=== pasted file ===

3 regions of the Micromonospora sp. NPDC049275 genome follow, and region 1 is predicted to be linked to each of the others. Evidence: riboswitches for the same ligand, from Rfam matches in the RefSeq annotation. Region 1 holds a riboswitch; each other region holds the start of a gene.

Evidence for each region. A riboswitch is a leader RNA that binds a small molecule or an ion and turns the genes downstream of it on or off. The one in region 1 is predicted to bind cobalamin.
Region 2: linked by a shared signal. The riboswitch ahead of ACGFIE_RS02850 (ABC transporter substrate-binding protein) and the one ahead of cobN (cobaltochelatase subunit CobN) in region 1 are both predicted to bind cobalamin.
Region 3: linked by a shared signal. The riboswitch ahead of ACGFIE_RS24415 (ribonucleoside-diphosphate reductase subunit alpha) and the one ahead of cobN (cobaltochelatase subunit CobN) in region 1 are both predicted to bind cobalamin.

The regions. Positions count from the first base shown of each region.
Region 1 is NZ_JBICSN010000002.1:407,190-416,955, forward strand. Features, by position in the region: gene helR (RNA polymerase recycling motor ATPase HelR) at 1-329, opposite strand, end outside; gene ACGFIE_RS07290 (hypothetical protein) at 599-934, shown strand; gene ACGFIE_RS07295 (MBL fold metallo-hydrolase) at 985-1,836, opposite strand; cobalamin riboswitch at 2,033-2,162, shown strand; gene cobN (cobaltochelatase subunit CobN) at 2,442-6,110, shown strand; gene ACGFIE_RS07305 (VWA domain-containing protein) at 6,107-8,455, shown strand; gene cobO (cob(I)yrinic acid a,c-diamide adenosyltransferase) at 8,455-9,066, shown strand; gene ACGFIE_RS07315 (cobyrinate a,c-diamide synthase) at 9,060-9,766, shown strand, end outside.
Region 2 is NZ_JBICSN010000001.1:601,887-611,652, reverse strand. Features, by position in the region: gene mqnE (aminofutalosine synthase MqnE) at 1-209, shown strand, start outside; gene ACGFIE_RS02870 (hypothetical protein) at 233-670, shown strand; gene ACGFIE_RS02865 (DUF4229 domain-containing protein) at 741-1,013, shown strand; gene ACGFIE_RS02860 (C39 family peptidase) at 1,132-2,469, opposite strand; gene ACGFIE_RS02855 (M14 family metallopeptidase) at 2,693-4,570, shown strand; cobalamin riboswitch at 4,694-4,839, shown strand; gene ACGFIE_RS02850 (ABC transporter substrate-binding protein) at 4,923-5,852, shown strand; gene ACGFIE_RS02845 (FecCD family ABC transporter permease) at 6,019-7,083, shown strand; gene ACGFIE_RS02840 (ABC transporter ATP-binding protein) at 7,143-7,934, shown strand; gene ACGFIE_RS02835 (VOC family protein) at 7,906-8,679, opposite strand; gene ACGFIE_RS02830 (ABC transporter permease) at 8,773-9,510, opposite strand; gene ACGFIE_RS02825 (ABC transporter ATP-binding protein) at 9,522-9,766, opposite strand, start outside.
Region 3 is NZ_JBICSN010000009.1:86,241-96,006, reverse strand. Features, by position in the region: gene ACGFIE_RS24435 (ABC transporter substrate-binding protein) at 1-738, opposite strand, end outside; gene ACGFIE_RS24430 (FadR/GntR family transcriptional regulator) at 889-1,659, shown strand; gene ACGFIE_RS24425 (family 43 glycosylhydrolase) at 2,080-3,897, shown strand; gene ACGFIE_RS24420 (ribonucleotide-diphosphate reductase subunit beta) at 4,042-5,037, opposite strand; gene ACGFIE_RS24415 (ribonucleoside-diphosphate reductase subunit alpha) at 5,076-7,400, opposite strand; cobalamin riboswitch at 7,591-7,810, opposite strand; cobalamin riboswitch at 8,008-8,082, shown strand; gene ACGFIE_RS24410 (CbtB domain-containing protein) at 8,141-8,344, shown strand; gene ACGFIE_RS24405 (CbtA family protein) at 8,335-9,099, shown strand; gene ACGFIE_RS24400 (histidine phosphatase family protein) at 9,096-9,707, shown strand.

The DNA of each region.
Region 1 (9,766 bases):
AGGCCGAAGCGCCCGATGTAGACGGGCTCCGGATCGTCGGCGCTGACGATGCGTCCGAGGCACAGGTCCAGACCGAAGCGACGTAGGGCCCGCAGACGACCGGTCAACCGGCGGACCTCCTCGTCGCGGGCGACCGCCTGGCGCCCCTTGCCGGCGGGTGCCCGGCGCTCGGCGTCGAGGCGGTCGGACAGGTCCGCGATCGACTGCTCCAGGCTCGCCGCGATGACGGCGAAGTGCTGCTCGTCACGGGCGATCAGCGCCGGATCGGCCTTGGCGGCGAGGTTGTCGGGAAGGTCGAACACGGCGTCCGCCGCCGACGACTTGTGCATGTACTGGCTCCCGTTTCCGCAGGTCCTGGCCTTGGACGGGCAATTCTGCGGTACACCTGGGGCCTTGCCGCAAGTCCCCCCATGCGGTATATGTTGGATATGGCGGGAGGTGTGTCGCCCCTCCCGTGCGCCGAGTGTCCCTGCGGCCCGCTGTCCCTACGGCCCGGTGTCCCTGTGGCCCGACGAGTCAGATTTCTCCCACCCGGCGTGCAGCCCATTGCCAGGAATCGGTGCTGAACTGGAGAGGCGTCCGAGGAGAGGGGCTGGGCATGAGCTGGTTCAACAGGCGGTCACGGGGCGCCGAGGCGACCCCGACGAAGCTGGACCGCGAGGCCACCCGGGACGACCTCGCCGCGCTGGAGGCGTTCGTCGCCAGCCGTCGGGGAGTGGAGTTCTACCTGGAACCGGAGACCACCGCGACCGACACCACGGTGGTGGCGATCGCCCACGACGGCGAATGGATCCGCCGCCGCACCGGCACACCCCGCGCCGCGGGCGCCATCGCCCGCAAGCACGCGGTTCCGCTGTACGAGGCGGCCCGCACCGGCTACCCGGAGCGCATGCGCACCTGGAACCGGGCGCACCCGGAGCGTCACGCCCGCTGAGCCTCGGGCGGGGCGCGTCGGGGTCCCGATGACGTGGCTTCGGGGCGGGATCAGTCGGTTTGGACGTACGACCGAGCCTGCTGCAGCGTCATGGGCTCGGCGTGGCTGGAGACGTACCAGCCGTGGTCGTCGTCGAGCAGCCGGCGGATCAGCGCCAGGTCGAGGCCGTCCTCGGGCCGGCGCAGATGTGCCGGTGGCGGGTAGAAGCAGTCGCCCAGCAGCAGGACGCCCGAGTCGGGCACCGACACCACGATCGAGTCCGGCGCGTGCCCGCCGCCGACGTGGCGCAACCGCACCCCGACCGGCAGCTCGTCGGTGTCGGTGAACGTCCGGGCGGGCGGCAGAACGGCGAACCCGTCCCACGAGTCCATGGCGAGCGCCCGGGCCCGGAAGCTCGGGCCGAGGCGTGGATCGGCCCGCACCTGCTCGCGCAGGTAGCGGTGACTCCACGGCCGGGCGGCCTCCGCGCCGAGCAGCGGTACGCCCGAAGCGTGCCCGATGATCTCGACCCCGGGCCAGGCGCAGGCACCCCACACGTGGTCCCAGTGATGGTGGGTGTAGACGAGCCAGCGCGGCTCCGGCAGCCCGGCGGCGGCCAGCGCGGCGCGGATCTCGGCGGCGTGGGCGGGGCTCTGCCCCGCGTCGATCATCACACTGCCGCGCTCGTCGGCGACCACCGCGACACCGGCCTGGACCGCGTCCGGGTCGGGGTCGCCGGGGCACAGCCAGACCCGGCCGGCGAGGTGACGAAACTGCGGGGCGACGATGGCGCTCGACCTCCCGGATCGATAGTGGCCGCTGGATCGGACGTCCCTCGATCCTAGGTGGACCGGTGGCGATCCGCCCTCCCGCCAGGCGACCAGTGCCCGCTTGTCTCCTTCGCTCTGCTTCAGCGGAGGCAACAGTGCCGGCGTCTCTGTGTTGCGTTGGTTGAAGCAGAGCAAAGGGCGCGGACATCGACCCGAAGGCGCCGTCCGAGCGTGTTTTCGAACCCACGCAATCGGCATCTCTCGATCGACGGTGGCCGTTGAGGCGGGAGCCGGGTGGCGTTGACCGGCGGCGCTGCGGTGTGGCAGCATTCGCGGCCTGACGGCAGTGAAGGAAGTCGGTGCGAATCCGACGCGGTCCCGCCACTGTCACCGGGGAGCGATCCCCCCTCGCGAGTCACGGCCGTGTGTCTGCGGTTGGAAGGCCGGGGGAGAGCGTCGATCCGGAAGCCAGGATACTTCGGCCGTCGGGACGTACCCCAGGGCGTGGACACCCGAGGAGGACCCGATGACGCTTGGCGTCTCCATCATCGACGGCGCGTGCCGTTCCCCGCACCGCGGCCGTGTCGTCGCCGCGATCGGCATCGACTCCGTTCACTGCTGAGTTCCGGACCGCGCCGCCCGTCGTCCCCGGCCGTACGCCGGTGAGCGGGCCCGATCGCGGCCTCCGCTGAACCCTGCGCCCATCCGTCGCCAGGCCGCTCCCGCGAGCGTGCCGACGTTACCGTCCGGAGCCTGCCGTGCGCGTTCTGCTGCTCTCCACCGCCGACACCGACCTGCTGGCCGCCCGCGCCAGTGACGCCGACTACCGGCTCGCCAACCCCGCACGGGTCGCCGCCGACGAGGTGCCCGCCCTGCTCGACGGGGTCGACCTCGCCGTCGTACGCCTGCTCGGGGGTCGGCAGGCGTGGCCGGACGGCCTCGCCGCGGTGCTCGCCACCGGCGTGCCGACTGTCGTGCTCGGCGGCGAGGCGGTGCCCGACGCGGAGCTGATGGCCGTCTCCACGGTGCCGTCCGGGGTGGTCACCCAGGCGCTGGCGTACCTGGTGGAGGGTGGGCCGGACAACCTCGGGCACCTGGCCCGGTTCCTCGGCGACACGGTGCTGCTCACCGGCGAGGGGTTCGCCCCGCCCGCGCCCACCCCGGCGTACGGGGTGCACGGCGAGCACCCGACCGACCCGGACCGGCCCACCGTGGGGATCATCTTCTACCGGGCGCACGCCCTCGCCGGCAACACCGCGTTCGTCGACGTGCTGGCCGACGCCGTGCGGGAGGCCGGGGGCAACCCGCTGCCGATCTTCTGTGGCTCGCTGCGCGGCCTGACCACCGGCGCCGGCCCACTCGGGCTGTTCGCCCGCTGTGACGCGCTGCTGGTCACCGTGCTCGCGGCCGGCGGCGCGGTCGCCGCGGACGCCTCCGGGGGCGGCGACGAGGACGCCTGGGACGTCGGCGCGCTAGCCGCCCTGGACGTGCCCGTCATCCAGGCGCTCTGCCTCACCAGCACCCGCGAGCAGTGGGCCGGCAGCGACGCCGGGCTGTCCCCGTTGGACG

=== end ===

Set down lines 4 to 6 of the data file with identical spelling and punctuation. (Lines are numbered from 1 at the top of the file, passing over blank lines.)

Region 3: linked by a shared signal. The riboswitch ahead of ACGFIE_RS24415 (ribonucleoside-diphosphate reductase subunit alpha) and the one ahead of cobN (cobaltochelatase subunit CobN) in region 1 are both predicted to bind cobalamin.

The regions. Positions count from the first base shown of each region.
Region 1 is NZ_JBICSN010000002.1:407,190-416,955, forward strand. Features, by position in the region: gene helR (RNA polymerase recycling motor ATPase HelR) at 1-329, opposite strand, end outside; gene ACGFIE_RS07290 (hypothetical protein) at 599-934, shown strand; gene ACGFIE_RS07295 (MBL fold metallo-hydrolase) at 985-1,836, opposite strand; cobalamin riboswitch at 2,033-2,162, shown strand; gene cobN (cobaltochelatase subunit CobN) at 2,442-6,110, shown strand; gene ACGFIE_RS07305 (VWA domain-containing protein) at 6,107-8,455, shown strand; gene cobO (cob(I)yrinic acid a,c-diamide adenosyltransferase) at 8,455-9,066, shown strand; gene ACGFIE_RS07315 (cobyrinate a,c-diamide synthase) at 9,060-9,766, shown strand, end outside.